One of the first RNA-seq results revealed rather broad transcriptional heterogeneity in a seemingly uniform nephron progenitor compartment [45], and this has since then been confirmed by others [26, 43, 44]. Brunskill and co-workers identified a few DEGs that are interesting and possibly relevant for our results. They observed some cells, mainly located in the periphery of the nephron progenitor niche, that simultaneously expressed nephron progenitor marker Six2 and stromal marker FoxD1 [19, 99] suggesting multilineage capacity for some early nephron progenitor cells [45]. Six2 was not significantly differentially expressed in MAPK/ERK-deficient nephron progenitor cells. However, of the ten highest elevated gene expression in the uninduced MM compared to induced MM identified by Brunskill, six were downregulated in our MM dataset (Ctsz, Osr1, five Coq9 family members (3, 6, 7, 8a, and 8b), Arf2 family member Arf5, Cpxm1, and Ccm2). Interestingly, MAPK/ERK-deficient MM also showed increased expression of FoxD1 and some other Fox genes possibly suggesting lineage confusion in the absence of MAPK/ERK activation.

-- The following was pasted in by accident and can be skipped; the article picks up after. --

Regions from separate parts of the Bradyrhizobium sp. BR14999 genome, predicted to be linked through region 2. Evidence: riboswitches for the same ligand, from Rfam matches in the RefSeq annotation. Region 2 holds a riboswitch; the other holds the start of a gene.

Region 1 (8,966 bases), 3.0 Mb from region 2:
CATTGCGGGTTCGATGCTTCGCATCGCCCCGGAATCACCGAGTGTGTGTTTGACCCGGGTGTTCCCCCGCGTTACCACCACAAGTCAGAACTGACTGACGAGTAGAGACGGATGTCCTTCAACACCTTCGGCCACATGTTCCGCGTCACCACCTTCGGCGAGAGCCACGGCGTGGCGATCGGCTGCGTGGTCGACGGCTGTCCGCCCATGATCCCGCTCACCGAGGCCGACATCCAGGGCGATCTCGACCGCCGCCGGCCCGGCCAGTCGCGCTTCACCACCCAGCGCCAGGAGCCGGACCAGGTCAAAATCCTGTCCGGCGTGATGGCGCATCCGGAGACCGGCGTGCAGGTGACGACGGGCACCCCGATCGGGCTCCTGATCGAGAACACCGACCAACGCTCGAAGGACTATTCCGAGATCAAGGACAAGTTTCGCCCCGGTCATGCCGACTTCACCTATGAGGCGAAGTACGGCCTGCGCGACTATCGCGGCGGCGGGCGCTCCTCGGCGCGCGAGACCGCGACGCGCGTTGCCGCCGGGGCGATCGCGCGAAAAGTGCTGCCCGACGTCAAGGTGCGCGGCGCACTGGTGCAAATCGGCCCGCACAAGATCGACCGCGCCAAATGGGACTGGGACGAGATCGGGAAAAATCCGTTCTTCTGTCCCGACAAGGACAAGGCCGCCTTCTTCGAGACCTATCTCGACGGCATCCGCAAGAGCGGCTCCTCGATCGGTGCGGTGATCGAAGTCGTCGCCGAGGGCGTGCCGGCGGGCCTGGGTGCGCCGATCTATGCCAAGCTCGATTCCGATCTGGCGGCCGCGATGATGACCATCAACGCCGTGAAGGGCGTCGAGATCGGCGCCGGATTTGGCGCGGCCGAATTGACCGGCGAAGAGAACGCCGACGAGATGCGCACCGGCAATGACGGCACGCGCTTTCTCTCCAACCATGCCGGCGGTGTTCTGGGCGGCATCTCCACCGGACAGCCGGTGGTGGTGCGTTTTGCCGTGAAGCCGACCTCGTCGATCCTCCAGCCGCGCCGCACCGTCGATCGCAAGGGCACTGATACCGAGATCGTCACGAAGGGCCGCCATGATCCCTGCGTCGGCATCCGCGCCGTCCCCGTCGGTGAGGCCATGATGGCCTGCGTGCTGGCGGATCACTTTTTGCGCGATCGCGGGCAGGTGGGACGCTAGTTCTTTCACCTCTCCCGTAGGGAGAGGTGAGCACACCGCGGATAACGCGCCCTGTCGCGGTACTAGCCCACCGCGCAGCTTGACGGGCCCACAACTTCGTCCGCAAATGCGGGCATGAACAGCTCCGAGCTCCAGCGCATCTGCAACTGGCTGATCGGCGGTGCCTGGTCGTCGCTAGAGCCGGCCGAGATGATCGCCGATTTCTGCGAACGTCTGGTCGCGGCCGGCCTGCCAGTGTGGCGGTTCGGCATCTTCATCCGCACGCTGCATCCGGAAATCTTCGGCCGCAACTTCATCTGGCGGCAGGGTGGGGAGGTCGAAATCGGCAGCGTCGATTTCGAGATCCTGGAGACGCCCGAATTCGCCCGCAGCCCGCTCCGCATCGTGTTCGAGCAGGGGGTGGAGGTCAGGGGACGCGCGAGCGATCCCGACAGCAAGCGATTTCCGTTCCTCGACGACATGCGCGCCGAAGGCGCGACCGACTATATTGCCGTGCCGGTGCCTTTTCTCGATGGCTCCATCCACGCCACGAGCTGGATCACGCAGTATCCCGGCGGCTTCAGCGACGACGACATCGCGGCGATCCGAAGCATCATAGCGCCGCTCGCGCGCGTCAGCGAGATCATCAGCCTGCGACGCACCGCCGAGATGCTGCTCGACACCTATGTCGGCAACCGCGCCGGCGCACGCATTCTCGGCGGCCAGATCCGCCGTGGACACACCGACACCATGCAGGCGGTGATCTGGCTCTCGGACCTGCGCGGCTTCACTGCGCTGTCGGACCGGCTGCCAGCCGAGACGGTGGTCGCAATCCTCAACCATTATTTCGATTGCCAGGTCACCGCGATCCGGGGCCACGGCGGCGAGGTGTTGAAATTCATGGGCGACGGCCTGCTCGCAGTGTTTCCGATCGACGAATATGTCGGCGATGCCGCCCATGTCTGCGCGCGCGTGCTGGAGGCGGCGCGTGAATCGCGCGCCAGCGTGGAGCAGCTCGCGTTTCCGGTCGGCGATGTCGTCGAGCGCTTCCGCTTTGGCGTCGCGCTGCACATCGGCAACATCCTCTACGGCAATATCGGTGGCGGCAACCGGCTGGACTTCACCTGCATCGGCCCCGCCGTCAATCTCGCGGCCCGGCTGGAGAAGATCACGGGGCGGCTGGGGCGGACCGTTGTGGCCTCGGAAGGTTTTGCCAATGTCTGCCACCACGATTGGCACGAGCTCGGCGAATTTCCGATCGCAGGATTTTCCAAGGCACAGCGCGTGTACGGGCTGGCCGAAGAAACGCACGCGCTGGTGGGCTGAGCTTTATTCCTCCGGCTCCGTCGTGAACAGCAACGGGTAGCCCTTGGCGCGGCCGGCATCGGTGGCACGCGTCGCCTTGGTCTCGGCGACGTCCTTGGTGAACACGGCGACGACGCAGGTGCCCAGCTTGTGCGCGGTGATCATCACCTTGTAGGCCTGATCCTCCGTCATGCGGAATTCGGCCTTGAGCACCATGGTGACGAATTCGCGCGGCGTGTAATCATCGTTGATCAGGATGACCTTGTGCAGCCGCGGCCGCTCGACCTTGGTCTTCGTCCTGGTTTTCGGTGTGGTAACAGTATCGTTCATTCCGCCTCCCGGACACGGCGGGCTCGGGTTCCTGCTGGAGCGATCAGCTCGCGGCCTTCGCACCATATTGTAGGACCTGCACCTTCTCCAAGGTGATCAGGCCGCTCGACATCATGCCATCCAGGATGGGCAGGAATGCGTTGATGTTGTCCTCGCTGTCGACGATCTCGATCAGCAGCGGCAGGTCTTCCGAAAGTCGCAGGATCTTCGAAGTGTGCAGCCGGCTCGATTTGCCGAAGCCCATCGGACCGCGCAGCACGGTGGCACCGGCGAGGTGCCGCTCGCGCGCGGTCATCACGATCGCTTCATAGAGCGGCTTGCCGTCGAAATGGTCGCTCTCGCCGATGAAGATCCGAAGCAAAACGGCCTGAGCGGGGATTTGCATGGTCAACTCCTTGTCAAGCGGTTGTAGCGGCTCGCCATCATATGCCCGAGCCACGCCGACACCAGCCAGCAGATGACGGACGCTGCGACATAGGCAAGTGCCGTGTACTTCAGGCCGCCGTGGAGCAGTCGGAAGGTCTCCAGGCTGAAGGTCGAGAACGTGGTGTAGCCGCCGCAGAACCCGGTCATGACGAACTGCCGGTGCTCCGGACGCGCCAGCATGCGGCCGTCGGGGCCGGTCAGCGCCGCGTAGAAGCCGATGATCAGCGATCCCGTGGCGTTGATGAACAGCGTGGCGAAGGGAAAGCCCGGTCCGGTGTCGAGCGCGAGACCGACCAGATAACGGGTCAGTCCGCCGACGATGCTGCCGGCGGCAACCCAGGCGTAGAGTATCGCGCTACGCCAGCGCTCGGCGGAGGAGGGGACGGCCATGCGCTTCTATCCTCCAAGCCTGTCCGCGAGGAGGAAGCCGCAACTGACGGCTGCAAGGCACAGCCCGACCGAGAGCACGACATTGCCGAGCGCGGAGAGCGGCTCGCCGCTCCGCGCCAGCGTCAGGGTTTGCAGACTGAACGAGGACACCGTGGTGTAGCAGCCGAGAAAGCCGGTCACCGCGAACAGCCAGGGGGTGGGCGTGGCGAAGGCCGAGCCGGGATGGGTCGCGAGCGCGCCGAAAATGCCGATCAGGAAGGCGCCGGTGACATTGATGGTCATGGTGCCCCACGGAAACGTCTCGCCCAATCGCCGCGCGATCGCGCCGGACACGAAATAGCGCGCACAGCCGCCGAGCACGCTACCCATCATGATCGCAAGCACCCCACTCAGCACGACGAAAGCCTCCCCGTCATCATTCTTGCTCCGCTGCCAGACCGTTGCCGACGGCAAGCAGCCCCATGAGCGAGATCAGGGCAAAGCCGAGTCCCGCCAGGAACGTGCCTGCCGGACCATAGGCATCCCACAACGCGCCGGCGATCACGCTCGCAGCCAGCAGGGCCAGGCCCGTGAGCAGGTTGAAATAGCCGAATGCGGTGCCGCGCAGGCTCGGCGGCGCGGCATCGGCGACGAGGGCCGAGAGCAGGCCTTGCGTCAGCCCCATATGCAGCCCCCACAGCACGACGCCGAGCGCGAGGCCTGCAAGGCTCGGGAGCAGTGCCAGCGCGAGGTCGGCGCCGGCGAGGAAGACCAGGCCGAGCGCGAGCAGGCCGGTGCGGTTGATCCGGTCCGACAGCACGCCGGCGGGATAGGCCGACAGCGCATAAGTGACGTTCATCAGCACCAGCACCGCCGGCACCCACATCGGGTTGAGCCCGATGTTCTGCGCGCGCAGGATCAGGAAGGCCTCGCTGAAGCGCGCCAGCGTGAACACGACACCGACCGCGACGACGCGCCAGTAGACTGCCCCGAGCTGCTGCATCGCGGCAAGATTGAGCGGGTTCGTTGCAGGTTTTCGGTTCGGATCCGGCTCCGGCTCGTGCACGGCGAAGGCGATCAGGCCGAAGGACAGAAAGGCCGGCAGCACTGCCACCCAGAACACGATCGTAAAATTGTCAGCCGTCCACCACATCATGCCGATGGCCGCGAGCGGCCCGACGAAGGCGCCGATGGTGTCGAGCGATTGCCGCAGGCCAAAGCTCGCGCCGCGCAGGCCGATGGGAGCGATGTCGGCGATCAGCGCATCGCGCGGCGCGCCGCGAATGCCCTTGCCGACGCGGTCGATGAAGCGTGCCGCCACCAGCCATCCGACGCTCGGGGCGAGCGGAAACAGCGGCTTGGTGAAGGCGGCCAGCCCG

The interactions between ERK and chromatin have been characterized in several cell and tissue types, including both human and mouse embryonic stem cells, where ERK targets histone and other transcriptional control genes [100, 101] to regulate nucleosome assembly and chromatin availability. Similar global changes as we detected in nucleosome and chromatin assembly/organization were also revealed at least in embryonic lung and placenta development [6, 102]. Moreover, sustained MEK inhibition or its genetic loss in embryonic stem cells results in epigenetic and genomic changes, which severely deteriorate the developmental potential [103]. The interactions between MAPK/ERK and chromatin are revealed here for the embryonic kidney, where 2.5% of the DEGs in UBdko (25) and 1.4% of the DEGs in MMdko (69) represent histones, and the largest portion (13%) of the shared downregulated DEGs fall into the chromosome condensation and nucleosome assembly category as well. DNA replication in rapidly proliferating cells requires not only histone recycling but also efficient histone transcription, which is partially ensured by their clustered localization in the genome [104, 105]. This protects newly synthesized DNA by packaging, which is required for the maintenance of chromatin integrity in the development and differentiation [106]. The amount of histones is inherently linked to DNA content [107,108,109], and decreased histone transcription in the absence of MAPK/ERK activation likely relates to delays in G1/S phase cell cycle progression, which we previously reported for both mutant tissues [39, 40]. MAPK/ERK is also known to directly regulate the transcriptional machinery and chromatin structure [100, 110, 111] providing an additional mechanism for the identified differential histone expressions in UB and MM.